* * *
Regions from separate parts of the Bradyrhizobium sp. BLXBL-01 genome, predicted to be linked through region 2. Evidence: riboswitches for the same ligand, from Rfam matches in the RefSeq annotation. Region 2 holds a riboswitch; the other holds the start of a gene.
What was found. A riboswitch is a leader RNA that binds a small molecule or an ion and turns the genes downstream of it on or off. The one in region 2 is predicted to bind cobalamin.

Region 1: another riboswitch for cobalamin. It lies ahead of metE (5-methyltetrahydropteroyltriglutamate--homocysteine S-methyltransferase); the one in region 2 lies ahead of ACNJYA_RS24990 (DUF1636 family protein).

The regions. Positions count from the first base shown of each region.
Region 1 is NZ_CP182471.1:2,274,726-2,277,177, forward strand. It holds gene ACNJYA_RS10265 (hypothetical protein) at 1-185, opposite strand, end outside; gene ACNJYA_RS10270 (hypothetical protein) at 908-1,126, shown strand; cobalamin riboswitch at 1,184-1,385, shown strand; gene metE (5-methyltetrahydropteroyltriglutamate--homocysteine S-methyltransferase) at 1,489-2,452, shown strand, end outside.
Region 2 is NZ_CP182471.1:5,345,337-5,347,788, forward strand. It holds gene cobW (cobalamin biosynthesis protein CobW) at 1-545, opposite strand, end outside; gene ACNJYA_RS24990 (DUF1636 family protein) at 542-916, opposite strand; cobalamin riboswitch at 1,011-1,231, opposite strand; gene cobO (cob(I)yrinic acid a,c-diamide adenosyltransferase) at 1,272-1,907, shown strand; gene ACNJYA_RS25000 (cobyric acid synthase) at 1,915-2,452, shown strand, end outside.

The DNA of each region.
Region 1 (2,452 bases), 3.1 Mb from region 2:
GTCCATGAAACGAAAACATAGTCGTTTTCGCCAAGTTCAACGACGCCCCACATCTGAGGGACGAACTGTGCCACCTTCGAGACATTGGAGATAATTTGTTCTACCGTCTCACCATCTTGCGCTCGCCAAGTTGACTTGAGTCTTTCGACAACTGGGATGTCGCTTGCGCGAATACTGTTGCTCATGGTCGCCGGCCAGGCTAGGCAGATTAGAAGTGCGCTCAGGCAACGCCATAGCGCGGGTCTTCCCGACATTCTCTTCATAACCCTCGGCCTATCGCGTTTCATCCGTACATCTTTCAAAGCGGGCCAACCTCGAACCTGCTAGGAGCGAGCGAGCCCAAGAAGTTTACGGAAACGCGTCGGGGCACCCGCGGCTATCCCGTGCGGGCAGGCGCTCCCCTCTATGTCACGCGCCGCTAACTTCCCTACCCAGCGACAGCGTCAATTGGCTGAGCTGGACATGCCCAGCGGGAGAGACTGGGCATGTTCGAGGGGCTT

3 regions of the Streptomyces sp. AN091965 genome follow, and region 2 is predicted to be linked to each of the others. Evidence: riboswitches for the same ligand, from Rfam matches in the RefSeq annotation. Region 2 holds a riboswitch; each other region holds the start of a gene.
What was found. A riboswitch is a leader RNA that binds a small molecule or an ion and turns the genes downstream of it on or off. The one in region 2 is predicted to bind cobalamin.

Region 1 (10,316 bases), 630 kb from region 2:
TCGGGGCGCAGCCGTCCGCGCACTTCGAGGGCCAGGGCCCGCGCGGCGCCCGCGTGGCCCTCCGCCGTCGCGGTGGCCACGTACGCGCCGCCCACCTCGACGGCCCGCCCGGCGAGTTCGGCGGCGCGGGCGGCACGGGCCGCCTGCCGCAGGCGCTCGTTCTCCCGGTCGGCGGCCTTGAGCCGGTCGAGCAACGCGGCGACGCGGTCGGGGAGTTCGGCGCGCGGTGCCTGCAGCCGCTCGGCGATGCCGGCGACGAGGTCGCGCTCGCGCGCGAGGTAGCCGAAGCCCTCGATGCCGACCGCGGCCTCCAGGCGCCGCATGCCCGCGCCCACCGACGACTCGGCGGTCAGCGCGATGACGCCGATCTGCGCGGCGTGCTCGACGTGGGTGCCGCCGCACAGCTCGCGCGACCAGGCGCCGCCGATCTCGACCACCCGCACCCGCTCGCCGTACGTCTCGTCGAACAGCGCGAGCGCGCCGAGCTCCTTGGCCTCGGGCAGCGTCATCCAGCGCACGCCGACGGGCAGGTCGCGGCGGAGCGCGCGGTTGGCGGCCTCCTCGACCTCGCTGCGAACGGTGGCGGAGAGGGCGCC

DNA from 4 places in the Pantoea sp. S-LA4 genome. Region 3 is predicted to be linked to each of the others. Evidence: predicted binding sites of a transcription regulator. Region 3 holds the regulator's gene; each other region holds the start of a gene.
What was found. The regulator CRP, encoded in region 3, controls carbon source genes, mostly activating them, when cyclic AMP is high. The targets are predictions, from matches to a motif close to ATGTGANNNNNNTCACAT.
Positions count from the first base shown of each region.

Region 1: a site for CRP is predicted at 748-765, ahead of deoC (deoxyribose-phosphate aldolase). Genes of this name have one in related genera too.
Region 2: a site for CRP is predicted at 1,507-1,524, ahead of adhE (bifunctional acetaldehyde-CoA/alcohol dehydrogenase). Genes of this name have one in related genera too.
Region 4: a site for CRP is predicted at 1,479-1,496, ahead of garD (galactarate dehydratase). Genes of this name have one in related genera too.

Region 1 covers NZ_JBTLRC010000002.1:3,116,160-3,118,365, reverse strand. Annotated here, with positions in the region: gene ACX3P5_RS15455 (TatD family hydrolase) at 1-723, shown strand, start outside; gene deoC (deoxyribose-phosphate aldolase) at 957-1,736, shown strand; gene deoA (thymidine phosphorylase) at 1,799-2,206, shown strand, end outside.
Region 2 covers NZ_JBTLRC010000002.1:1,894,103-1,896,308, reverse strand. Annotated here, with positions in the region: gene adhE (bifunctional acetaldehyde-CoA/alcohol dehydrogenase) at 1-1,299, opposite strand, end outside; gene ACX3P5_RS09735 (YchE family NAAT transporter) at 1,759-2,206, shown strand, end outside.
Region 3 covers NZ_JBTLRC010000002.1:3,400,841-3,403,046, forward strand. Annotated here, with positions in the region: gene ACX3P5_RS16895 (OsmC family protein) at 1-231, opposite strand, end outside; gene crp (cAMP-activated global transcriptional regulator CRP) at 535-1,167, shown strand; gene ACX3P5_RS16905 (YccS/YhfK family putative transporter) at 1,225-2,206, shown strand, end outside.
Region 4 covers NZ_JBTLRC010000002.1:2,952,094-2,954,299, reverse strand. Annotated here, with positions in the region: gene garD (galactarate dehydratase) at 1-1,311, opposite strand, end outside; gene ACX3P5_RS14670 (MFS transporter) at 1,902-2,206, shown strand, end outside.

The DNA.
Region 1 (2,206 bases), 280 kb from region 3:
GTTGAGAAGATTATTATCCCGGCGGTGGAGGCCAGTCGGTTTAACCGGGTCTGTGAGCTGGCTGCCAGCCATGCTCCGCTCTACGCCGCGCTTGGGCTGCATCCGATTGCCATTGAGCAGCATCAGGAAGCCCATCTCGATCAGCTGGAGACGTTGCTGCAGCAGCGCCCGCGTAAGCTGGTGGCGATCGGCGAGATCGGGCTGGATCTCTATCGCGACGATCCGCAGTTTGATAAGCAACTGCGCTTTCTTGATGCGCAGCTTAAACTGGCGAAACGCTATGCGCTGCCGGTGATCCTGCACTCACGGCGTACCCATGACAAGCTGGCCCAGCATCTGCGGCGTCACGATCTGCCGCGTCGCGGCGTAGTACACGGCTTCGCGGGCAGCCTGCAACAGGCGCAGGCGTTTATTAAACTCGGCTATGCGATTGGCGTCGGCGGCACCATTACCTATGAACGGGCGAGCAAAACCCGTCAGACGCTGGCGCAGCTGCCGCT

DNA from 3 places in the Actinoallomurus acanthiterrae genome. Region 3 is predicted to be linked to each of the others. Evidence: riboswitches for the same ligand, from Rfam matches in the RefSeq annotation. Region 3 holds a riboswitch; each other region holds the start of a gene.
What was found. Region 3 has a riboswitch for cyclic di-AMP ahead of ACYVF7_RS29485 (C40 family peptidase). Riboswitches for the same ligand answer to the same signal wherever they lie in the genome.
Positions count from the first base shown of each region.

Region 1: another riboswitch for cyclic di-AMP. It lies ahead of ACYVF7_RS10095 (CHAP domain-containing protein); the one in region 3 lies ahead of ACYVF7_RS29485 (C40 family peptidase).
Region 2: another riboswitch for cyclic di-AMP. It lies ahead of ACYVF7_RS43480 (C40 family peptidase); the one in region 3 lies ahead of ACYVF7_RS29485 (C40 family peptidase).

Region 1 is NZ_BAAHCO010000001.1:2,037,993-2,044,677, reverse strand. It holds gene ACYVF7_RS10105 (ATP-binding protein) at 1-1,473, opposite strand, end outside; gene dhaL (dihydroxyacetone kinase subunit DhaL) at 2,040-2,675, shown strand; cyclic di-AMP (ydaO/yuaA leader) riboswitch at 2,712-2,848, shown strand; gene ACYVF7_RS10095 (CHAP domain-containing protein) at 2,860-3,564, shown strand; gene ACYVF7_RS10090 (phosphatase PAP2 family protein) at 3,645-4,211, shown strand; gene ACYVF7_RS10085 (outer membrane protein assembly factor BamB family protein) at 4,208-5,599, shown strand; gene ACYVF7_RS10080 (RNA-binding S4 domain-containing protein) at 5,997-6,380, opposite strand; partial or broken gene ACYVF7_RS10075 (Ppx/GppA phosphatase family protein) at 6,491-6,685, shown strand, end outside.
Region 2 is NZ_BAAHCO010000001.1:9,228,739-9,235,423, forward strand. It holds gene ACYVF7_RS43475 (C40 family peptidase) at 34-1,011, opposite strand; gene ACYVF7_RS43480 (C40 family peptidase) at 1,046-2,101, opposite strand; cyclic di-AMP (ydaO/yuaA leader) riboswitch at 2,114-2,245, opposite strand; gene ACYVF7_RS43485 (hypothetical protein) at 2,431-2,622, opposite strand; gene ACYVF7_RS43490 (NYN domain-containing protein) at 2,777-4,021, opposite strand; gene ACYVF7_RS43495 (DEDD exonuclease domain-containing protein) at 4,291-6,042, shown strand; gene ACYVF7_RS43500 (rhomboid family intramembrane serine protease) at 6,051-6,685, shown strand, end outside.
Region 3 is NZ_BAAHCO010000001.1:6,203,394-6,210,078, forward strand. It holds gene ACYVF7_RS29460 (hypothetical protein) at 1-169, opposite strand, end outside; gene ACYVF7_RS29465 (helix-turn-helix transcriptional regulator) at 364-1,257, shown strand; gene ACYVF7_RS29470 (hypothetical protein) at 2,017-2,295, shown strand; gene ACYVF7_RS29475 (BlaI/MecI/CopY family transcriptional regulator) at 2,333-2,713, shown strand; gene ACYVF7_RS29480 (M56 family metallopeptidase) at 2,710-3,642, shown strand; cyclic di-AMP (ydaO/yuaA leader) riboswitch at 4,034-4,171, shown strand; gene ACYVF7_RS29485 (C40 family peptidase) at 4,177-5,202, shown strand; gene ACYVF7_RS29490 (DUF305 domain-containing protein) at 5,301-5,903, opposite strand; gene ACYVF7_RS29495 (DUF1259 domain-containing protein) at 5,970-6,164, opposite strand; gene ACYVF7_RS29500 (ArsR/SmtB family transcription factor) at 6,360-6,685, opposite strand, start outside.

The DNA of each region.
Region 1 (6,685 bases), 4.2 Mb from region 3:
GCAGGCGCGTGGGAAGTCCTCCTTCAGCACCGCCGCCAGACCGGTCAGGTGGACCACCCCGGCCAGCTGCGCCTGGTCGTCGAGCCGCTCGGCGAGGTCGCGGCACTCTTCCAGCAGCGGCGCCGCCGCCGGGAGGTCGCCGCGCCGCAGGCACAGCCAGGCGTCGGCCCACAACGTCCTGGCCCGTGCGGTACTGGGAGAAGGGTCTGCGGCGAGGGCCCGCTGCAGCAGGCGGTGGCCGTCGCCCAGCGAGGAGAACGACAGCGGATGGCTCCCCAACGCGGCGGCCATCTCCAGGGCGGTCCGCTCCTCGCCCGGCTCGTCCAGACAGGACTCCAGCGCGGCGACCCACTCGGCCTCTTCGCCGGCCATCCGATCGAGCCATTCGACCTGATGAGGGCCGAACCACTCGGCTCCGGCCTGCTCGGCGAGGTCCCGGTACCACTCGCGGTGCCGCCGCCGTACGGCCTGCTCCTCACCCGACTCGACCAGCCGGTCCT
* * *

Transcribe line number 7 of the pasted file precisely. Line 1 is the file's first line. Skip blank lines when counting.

The DNA of each region.